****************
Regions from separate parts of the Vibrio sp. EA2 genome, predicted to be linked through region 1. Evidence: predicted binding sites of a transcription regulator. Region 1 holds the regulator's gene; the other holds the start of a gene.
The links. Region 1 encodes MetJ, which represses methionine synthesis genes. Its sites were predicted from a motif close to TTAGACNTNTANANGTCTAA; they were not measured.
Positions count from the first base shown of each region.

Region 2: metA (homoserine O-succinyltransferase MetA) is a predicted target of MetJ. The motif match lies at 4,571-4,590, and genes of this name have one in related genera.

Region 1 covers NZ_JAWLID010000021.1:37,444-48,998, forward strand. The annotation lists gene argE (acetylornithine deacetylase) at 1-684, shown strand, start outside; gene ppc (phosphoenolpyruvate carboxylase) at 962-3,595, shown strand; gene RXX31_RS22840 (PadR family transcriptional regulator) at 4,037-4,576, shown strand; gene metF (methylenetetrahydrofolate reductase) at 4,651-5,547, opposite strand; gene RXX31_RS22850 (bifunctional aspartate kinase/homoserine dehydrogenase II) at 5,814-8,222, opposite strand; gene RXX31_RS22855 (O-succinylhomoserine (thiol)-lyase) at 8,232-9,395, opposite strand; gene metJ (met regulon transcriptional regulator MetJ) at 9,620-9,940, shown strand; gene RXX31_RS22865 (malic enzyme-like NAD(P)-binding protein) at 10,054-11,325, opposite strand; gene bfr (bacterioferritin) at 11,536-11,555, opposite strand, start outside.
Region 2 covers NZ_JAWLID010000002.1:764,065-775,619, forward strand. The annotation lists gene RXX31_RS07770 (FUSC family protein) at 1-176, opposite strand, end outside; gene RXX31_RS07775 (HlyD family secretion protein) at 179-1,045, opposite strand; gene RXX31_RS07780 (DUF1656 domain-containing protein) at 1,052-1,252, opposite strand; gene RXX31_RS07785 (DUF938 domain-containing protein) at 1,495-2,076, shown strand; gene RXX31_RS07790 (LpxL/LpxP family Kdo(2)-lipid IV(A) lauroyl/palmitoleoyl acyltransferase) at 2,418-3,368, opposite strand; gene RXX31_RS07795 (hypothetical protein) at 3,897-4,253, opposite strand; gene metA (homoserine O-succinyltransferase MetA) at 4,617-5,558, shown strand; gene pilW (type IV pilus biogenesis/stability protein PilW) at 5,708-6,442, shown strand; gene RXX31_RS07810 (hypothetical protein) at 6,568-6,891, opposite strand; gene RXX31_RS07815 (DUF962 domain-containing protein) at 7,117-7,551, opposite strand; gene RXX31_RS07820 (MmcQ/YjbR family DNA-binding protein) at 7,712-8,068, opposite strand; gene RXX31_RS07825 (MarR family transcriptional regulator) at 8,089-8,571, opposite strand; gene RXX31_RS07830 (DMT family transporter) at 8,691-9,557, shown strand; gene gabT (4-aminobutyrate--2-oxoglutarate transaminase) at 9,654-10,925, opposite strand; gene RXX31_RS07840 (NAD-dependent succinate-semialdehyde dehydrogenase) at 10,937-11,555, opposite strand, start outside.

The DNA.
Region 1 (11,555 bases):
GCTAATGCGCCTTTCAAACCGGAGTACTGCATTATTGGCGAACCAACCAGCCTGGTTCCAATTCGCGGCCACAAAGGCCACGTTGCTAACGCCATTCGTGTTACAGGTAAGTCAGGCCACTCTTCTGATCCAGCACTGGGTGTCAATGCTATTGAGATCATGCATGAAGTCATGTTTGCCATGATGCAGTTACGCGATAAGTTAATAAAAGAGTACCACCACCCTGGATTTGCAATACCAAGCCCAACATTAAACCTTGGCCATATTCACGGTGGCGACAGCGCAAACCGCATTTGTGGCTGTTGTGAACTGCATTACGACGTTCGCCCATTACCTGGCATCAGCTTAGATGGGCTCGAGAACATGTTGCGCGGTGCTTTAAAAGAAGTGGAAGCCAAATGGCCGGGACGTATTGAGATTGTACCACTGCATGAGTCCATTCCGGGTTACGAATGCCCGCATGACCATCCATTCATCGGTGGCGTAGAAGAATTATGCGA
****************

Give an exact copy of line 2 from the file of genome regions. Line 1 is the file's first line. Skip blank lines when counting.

The links. Region 1 encodes MetJ, which represses methionine synthesis genes. Its sites were predicted from a motif close to TTAGACNTNTANANGTCTAA; they were not measured.